Warning: This post contains storyline and character spoilers from the Empire season finale.
Over the course of a dozen episodes, Empire has become one of the most entertaining shows on television: risky and outlandish, realistic and outrageous, witty and daringly cornball. The two-hour season finale on Wednesday night — really two separate episodes shown back-to-back — combined all of these elements.
The Empire evening began with Terrence Howard proclaiming, “Lucious Lyon becomes a god.” The Empire night ended with the biggest Lyon in a cage.
In between, we witnessed Empire’s most uneven hours, filled with moments that were sometimes wonderful (I jumped when Lucious decked son Hakeem with a solid right to the jaw) and sometimes ridiculous (I didn’t need to be told Debbie Allen directed the second hour, not when Jamal sang while a dancer that looked like a young Debbie Allen did some cringy interpretive dance in the background).
There were stretches on Wednesday when it seemed as though Empire had turned into an R&B version of PBS’s Wall Street Week: Thank goodness that IPO finally happened, because I was heartily tired of having it explained to me, and the finale also started running the phrase “hostile takeover” into the ground as well.
Empire made good, however, on the other season-long theme — the competition among the three brothers as to who would take over the Lyon empire. Heir apparent Jamal didn’t need to engage in a rap showdown with Black Rambo shot in the manner of an 8 Mile outtake: He more than proved his fighting spirit by dangling Judd Nelson over a balcony. (Nelson’s Billy Baretti was certainly the show’s best outside-the-family creator of friction.)
One characteristic of Empire that’s made it such a sustained hoot is the way it raises subjects and characters that, on a lesser show, would initiate long, multi-episode arcs — but on Empire, those narratives, those people, are quickly summed up and discarded. No one less than Oscar-winner Jennifer Hudson was almost gleefully traduced this night: Introduced recently as Michelle White, a spiritual savior/therapist for Andre, this week she was brought low as a gospel singer who’d sell out her church for an Empire contract and a featured spot in the “Cookie Lyon Presents: The Lucious Lyon Sound” concert. (By the way, wasn’t that much-hyped event the very definition of anticlimactic?)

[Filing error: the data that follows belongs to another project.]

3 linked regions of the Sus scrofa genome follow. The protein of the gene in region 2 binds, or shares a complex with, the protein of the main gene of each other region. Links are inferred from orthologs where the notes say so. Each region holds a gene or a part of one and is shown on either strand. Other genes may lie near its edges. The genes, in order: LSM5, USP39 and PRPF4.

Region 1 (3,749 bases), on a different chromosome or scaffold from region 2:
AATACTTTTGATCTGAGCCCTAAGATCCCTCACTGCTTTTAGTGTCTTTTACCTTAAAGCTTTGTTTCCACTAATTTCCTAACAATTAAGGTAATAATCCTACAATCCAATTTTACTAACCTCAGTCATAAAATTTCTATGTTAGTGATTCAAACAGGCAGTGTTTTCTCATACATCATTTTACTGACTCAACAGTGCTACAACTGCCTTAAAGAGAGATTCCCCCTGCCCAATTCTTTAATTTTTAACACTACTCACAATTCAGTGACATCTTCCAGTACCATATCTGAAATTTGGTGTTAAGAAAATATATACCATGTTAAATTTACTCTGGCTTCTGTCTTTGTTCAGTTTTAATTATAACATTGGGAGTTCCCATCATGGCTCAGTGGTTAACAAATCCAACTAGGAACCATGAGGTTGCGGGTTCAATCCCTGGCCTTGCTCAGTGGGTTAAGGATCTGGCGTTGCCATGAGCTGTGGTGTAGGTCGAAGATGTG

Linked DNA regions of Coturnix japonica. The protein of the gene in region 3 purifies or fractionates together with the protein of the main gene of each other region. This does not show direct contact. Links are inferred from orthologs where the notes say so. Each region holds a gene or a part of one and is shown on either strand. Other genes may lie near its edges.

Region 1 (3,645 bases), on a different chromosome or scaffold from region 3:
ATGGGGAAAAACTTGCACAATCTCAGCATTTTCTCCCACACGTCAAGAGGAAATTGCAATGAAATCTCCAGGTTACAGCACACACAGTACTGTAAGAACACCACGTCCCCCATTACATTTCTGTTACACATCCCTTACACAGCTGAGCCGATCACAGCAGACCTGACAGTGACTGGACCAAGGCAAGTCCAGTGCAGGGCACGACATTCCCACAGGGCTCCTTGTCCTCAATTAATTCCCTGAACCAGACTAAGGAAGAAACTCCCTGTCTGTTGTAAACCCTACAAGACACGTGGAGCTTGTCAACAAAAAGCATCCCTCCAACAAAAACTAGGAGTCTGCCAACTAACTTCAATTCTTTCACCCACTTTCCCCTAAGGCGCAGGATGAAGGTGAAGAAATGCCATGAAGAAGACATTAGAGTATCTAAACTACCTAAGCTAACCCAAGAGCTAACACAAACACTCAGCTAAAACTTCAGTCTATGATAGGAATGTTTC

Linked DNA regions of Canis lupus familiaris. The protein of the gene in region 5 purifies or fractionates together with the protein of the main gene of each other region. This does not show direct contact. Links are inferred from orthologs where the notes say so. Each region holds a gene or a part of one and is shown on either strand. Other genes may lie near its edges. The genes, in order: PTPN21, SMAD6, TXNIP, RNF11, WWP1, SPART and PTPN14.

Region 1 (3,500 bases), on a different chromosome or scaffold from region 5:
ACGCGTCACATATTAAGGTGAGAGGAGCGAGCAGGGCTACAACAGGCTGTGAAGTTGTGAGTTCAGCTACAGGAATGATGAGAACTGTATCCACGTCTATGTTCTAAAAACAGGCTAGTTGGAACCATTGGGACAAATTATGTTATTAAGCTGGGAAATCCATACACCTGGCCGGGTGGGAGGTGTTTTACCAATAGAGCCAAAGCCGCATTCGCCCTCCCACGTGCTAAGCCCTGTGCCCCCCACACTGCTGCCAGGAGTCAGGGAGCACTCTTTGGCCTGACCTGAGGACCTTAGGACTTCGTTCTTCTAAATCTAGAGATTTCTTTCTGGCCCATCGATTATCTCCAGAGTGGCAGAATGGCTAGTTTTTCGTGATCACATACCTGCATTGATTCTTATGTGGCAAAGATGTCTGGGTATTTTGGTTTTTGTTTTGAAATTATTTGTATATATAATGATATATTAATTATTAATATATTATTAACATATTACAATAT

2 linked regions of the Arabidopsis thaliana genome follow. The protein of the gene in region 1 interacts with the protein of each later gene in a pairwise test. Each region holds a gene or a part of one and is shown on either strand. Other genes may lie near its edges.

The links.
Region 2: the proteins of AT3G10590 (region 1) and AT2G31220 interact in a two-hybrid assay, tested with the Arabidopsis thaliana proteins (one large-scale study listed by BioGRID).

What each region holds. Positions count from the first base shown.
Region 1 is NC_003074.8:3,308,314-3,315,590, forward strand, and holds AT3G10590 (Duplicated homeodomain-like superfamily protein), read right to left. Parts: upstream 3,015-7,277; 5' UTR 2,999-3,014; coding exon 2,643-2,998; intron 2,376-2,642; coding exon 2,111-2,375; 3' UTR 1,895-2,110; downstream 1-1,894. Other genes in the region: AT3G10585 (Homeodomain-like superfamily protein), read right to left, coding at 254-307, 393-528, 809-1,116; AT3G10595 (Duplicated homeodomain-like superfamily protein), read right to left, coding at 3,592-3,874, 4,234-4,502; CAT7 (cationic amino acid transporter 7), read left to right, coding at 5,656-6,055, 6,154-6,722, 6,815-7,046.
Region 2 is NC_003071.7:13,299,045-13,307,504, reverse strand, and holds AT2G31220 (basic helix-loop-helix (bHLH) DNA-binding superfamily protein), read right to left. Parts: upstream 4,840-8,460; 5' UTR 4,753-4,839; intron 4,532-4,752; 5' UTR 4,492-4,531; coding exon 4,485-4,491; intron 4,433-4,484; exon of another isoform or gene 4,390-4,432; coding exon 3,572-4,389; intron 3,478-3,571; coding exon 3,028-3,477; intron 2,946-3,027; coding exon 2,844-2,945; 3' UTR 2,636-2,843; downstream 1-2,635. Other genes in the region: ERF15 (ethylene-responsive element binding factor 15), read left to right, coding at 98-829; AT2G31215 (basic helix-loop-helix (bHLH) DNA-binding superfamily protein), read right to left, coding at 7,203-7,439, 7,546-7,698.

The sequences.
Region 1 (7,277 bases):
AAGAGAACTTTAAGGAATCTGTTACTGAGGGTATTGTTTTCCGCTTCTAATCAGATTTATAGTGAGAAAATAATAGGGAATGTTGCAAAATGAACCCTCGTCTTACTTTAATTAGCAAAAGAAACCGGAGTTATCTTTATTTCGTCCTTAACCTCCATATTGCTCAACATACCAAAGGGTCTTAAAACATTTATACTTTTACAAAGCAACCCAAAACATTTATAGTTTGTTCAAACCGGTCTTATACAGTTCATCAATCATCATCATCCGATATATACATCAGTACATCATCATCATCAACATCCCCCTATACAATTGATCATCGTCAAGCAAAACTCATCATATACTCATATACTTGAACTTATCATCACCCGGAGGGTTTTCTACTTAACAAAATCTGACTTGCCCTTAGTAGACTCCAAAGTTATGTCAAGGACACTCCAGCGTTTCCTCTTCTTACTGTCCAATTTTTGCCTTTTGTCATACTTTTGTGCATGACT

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I very much regret that Lucious no longer has a death-sentence disease — I had been wondering if this easy excuse to write him out of the show was the producers’ way of making sure Terrence Howard toed the line each week. I’m not sure whether a Lucious who now thinks himself invincible — “up from the dead like Jesus; the new Messiah,” in his own words — isn’t going to shave away some of the moral subtlety creators Lee Daniels and Danny Strong had carefully applied to him.
But I certainly did admire the fancy footwork the show executed in getting Lucious behind bars. The brawl between Andre and Vernon, culminating in a Clue-like gesture — Kaitlin in the drawing room with the candlestick — was superb. Alas, Malik Yoba, you’ve left the show too soon.
As for Cookie — well, it’s a measure of how indelible this character already seems that not even as magnificent a scene-stealer as Patti LaBelle could keep Taraji P. Henson from taking over the two hours.
Cookie is everything the male Lyons are not: She’s more bold than Lucious, she spits insults better than Bryshere Gray’s Hakeem (“Hell wants the devil back and Lucious is on his way”), she has a better head for business than Andre, and she’s made of more sensitive steel than Jamal. Oh, and to call her epic bout with Grace Gealey’s Anika a cat-fight would be a grave insult: This was a tussle to rank with the Alexis-Krystle knock-down drag-outs on Dynasty. I almost wish the show had let Cookie smother Lucious, since that act might have given the show the Shakespearean weight it sorta aspires to.
On the other hand, the follow-up sight gag of Lucious gifting her a tiny pillow was pretty terrific.
Empire has its work cut out for it next season. Now that Fox knows what it’s got, you can bet there’ll be more than 12 episodes, and giving viewers more of what they want may sap some of Empire’s enormous energy. But turning the tables — putting Cookie in Lucious’s boardroom and now-empty bedroom, and Lucious in the position of having to prove he can do time as hard as Cookie did it — was a shrewd, possibly brilliant way to go out.